Dr. Weeks’ Comment: Love it! Using the free market to save the world!
by Brian Merchant, Brooklyn, New York on 11.30.10
It’s so simple — so gloriously simple. In 2008, China instated a law that made it illegal for stores to give out plastic bags for free. Instead, shop owners were required to charge for the bags, and allowed to keep any profit they made for themselves. The results? After two years, the poorly-enforced law has nonetheless dropped plastic bag consumption by a whopping 50% — keeping an estimated 100 billion plastic bags out of the landfills.
GOOD points to a Chinese student’s research on the ban, and how it impacted consumer behavior. Here are his findings:
Consumers in Beijing and Guiyang used an average of 21 new plastic bags weekly before the bag-fee ordinance was passed in June, 2008, and rarely used the same bag twice. But after the law was imposed, consumption dropped 49 percent and nearly half of the bags were re-used. While that represents a significant reduction, researchers say there is much room for improvement, especially when it comes to enforcement. Months after the law was enacted, the researchers say, nearly 60 percent of all plastic bags were still given away free.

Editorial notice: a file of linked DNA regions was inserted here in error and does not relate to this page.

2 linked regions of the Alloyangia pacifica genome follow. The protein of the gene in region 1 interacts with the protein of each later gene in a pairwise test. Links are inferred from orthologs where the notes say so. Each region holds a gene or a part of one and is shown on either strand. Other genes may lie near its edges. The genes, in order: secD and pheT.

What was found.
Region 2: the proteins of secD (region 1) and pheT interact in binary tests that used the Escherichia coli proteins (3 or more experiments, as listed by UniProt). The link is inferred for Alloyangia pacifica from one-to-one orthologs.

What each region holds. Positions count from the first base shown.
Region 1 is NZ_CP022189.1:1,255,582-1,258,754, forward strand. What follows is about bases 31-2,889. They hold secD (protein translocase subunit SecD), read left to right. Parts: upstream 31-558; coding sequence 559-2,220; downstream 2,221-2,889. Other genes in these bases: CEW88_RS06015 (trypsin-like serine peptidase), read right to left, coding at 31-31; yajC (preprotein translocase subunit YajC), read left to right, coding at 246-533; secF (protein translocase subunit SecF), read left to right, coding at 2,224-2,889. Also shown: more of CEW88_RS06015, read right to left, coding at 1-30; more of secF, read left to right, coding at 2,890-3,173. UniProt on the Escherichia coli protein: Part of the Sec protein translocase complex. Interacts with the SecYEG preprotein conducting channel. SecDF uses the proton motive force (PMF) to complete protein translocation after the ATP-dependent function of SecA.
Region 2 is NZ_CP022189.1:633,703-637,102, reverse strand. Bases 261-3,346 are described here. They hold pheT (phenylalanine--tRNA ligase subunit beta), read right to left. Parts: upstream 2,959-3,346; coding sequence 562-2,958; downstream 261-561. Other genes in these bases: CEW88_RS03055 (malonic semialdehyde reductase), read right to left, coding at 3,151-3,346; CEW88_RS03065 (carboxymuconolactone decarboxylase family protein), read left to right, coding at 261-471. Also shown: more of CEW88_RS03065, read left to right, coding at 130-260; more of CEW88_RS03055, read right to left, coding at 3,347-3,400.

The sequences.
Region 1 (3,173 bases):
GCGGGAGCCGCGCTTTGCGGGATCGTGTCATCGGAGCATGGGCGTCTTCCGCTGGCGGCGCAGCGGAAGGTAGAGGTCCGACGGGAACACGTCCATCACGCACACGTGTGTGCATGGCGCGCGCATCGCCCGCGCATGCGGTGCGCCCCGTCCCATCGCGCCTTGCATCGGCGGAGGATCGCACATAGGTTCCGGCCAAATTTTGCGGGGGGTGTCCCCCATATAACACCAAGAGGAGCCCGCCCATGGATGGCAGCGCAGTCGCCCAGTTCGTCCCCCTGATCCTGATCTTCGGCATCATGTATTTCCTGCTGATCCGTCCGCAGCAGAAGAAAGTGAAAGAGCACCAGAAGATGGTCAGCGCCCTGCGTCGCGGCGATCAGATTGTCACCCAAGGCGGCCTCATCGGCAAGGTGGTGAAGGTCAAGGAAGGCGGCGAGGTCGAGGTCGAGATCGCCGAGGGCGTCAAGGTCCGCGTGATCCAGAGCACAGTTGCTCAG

So the law is impressively effective even with piss-poor enforcement. I’ll turn to GOOD’s Andrew Price for the takeaway: “After its first year, The Guardian reported the ban had saved the country 40 billion plastic bags. By now the cumulative number of bags saved is probably more like 100 billion, and if the law were enforced well, it’d be a lot higher.” Yes indeed — with those kinds of results, seems it’s high time we started pushing a little harder for similar policy models (we already have some cities that charge a tax for plastic bags) here in the states.